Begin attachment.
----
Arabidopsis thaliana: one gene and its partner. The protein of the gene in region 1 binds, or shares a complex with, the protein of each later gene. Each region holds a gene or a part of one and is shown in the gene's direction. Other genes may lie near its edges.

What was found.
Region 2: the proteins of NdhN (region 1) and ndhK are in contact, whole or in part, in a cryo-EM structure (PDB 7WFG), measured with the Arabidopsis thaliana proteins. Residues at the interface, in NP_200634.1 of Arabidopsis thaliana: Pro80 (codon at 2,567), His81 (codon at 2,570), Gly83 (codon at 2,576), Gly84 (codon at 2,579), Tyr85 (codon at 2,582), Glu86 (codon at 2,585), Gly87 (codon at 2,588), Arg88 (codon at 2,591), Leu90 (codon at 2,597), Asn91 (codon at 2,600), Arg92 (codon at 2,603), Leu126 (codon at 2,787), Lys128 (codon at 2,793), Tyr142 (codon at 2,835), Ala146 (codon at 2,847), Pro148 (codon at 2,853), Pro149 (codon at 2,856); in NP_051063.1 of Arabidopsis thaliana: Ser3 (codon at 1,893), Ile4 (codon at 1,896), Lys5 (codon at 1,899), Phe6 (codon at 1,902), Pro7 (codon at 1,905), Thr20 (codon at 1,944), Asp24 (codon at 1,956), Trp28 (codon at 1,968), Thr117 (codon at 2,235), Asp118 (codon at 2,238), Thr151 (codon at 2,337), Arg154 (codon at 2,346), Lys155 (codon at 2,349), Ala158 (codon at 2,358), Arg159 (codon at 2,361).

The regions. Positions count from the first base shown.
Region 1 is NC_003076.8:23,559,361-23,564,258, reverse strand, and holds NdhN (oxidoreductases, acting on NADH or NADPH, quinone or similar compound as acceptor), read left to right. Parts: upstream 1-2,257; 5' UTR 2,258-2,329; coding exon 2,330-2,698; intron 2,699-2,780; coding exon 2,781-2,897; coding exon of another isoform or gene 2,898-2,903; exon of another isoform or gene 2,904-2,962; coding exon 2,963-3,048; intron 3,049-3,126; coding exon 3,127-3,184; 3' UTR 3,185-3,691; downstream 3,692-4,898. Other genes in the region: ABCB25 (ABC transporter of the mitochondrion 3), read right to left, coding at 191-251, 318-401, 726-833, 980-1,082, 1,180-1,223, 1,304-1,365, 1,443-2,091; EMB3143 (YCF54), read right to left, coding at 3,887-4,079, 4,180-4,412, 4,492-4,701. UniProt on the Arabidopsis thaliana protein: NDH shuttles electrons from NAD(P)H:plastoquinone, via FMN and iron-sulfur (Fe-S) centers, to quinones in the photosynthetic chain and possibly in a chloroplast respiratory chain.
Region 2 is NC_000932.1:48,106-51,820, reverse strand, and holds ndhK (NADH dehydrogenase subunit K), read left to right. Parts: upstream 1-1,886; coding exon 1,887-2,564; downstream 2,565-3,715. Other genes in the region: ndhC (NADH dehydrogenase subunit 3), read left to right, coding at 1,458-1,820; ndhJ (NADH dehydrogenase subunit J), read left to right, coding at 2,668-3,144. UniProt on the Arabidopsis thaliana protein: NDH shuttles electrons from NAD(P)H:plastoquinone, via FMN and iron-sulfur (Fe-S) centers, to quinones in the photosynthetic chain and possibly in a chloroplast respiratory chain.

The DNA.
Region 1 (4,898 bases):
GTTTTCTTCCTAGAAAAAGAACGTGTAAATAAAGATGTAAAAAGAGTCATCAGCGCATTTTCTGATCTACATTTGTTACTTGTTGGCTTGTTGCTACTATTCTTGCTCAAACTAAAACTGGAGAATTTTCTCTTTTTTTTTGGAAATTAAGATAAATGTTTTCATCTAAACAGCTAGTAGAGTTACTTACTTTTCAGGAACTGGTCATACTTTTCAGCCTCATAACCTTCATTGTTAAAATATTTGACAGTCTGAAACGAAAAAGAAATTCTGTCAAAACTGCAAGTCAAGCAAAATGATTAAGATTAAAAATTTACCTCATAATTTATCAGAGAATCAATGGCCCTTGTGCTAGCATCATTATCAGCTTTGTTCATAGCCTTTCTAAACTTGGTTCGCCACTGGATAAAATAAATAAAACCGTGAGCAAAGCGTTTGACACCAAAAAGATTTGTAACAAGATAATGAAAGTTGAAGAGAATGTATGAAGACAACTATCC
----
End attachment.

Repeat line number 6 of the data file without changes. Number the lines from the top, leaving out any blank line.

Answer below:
Region 2 is NC_000932.1:48,106-51,820, reverse strand, and holds ndhK (NADH dehydrogenase subunit K), read left to right. Parts: upstream 1-1,886; coding exon 1,887-2,564; downstream 2,565-3,715. Other genes in the region: ndhC (NADH dehydrogenase subunit 3), read left to right, coding at 1,458-1,820; ndhJ (NADH dehydrogenase subunit J), read left to right, coding at 2,668-3,144. UniProt on the Arabidopsis thaliana protein: NDH shuttles electrons from NAD(P)H:plastoquinone, via FMN and iron-sulfur (Fe-S) centers, to quinones in the photosynthetic chain and possibly in a chloroplast respiratory chain.